Traditional Tuscan Pappa al Pomodoro - Tomato and Bread Soup
1 small carrot, minced
1 small onion, minced
1 small celery stalk, minced
1-2 cloves fresh garlic, minced
1/4 cup extra virgin olive oil (the good stuff!), plus extra for plating
7-8 ripe organic tomatoes, peeled & diced
1 handful of fresh basil leaves, finely chopped, with some whole leaves reserved for garnishing
vegetable stock (I prefer porcini mushroom stock, if available)
1 loaf of GOOD bakery bread, stale, cubed (1" cubes), with the crust cut off (cut off crust before letting your bread get stale...trust me!)
2/3 cup full bodied vegan red wine
salt and pepper to taste
Mince the carrot, onion, and celery as small as you possibly can. When they’re all chopped up, you should have about equal proportions of each. Throw them in a pot with 2-3 Tablespoons of Extra Virgin OO on medium high heat. Sautee, making sure they don’t burn, until they begin to lose their color (5-10 minutes).
Toss in the garlic and stir for a minute or two (careful not to let it burn). With the heat still high, add the diced tomatoes and stir. Once they begin getting soft and losing their shape, you can turn the heat down to a simmer. Let the tomatoes simmer for about 5-7 minutes.
Add the red wine (more is better, I think) and cover. [At this point, you can either let it simmer for at least 30 minutes, or, if you don’t have the time, simmer until the alcohol has cooked off then add about 2 -3 Tablespoons of old coffee (the stuff that’s been sitting in your pot since the morning will work just fine).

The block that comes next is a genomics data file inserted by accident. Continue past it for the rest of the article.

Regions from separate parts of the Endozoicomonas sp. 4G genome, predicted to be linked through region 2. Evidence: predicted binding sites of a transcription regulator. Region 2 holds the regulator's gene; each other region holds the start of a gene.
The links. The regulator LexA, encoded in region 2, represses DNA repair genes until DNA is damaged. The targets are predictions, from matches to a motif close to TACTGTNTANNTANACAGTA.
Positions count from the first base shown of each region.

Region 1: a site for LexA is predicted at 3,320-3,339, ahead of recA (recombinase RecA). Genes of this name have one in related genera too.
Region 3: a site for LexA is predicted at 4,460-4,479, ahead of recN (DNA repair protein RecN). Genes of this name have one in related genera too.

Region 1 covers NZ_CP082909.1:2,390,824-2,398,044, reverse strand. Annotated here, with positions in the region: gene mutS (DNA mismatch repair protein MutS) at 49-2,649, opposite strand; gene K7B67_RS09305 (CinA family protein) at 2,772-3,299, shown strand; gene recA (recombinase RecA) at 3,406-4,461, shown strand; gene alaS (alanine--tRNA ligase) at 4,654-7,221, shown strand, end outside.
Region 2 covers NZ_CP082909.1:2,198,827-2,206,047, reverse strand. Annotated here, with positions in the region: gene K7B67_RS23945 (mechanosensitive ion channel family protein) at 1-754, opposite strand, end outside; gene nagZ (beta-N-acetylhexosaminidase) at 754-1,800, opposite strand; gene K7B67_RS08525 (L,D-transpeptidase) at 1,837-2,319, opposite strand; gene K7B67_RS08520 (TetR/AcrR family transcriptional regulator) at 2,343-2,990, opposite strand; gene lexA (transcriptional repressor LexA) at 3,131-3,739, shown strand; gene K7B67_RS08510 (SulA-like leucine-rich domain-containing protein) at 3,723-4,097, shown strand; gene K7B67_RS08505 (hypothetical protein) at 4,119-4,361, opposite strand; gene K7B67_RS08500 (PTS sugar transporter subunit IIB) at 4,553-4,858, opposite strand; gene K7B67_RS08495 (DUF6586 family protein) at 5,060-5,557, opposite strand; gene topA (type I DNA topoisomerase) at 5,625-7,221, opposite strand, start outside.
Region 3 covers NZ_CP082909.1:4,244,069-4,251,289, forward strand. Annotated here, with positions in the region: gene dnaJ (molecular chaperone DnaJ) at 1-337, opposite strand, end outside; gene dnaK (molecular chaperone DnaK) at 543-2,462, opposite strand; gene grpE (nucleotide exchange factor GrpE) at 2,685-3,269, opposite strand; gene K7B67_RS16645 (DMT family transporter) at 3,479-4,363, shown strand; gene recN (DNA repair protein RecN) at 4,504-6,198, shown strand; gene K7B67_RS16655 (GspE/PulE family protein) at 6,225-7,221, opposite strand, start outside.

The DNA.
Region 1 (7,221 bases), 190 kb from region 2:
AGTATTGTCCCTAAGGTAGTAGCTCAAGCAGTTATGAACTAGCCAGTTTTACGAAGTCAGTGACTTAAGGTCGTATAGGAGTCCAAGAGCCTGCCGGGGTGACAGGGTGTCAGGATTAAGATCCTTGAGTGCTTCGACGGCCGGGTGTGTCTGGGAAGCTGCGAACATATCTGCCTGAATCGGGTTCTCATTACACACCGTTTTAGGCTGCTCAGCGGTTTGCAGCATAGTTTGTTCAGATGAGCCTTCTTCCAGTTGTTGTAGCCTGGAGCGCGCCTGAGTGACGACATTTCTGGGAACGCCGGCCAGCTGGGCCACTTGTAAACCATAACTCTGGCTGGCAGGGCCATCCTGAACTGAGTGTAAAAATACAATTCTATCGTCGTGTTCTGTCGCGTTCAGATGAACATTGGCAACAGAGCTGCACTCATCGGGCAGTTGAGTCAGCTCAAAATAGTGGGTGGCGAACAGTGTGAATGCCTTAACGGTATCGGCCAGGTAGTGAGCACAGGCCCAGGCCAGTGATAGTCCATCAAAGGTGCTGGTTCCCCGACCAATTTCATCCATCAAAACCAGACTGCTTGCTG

This gives the sauce the same flavor as if it’s been sitting on the stove all day!] Once you’ve let the sauce simmer for a while (the longer the better), you can add your vegetable stock. Add just enough so the sauce becomes sort of soupy. Stir everything up really well and salt and pepper to taste. Add the stale bread cubes a few at a time and stir them around until they absorb the liquid and begin to fall apart. Add enough bread cubes to absorb the liquid. Your pappa al pomodoro should be the consistency of thick oatmeal- chunky and delectable! When you’ve gotten the texture right, take it off the heat and let it cool. This dish is traditionally served slightly warm, never hot. When you serve it, drizzle a little Extra Virgin OO on top and garnish with some fresh basil leaves. NUM!!!!
Source of Recipe: I learned this recipe while living in Florence. It's the real deal! As this recipe was taught to me by my old Italian professor, she never used any semblance of measuring device when cooking. Therefore, the above quantities are my guesstimations; you may need to adjust some of the ingredients to your taste!